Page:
KTM 250 Adventure vs 390 Adventure: Differences Explained
How different is KTM’s baby ADV from the full-fat 390?
After the years of waiting, we were a bit disappointed when the KTM 390 Adventure finally rolled out -- and a big contributor to the disappointment was the slightly steep Rs 2.99 lakh price tag. If you want a more affordable single-cylinder KTM adventure tourer, the Austrian brand has now rolled out the 250 Adventure, at a more digestible Rs 2.48 lakh price tag. Obviously, the engine has a smaller displacement, but are there any other areas in which KTM has cut corners to drive down costs? We find out by comparing the two bikes:
The most logical change is to the engine, with the 250 Adventure using the 248.8cc single-cylinder motor from the 250 Duke, meaning output figures of 30PS and 24Nm. The 390 Adventure, meanwhile, gets the beloved, manic 373.2cc powerhouse from the 390 Duke, churning out a healthy 44PS and 35Nm. Not only are the 250’s output figures lower (obviously), but we’ve also found the 250 motor to feature very relaxed and laid-back power delivery, which might not necessarily gel well with the adventure format, which thrives on immediate grunt at low rpms.
On the features front, the 390 Adventure’s highlights include an LED headlight, Bluetooth-enabled TFT display and traction control system, none of which are present on the 250. Instead, it has to make do with a halogen headlight and LCD digital instrumentation with no Bluetooth connectivity. While these are definitely small disadvantages, the absence of traction control on the 250 might just be an advantage, because we found the system to be quite intrusive and troublesome on the 390, especially in off-road scenarios.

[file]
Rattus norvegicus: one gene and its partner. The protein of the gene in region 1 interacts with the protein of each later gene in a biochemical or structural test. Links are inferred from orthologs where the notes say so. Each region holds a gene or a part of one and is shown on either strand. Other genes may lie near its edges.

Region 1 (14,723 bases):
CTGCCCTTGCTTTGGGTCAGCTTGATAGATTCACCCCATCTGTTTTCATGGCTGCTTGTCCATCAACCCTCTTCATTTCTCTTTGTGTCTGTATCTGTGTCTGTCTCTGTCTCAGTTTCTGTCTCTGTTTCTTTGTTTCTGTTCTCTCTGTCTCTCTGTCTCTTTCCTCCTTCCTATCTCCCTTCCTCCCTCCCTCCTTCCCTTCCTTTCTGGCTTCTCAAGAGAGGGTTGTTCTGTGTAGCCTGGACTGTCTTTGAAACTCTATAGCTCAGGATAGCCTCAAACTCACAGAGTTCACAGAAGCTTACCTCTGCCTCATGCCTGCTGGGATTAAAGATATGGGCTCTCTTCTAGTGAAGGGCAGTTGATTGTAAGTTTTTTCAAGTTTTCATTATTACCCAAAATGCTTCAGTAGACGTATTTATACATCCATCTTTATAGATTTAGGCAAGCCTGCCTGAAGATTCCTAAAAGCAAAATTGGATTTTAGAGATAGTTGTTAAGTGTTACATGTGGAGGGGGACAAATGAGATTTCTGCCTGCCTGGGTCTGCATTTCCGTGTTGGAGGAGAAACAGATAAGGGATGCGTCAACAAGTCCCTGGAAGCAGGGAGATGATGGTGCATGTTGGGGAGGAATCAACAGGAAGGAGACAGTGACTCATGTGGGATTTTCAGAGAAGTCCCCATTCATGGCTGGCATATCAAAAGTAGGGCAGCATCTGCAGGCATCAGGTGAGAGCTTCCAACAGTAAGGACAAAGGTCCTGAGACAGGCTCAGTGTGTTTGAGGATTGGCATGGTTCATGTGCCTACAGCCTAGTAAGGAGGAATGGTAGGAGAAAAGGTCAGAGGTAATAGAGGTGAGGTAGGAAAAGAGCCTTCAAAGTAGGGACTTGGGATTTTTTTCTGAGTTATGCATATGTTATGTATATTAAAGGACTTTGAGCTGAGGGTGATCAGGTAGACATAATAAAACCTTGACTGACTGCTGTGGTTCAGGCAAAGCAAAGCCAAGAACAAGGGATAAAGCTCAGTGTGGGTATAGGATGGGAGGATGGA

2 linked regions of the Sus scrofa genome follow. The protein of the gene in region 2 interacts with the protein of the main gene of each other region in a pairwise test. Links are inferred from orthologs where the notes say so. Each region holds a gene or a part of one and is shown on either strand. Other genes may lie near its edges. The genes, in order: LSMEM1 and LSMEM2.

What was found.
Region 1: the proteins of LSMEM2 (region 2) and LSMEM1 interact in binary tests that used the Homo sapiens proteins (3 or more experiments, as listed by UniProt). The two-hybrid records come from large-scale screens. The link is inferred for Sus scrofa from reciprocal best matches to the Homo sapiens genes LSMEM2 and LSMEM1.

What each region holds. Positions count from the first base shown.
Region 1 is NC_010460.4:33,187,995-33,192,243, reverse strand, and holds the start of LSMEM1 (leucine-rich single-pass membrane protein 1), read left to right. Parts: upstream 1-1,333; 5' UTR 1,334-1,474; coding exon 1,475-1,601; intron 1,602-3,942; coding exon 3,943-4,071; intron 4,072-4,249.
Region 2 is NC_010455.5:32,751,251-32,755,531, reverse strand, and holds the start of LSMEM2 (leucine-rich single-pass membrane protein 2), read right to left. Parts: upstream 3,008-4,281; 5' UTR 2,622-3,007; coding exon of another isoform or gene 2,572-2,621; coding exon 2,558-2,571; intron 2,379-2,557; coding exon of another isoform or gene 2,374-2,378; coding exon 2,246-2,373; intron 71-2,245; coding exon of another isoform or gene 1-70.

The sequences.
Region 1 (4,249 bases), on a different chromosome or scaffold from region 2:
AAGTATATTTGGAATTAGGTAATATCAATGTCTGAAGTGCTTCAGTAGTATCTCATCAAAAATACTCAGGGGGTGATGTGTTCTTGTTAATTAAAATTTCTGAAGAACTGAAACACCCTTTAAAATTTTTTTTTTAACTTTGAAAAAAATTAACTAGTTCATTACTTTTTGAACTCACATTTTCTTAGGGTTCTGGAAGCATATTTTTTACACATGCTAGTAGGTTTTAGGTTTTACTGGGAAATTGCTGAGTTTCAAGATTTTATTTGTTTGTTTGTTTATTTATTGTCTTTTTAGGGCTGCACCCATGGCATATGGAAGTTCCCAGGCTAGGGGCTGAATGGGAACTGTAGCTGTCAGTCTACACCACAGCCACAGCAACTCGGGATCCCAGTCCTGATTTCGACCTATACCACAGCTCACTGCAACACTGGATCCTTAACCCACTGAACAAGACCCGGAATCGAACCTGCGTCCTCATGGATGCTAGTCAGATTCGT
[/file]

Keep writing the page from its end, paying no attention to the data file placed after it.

The price might be more accessible, but the bike itself isn’t all that much more manageable than its older sibling. Both Adventures are held together by the same trellis frame and suspended on the same WP components, with the only difference being a 2kg difference in dry weight thanks to the 250’s lighter engine. Unfortunately, the 855mm seat height remains exactly the same, and for the moment, the 250 Adventure will also roll on a 19-inch/17-inch alloy wheel combo wrapped in MRF MoGrip Meteor rubber.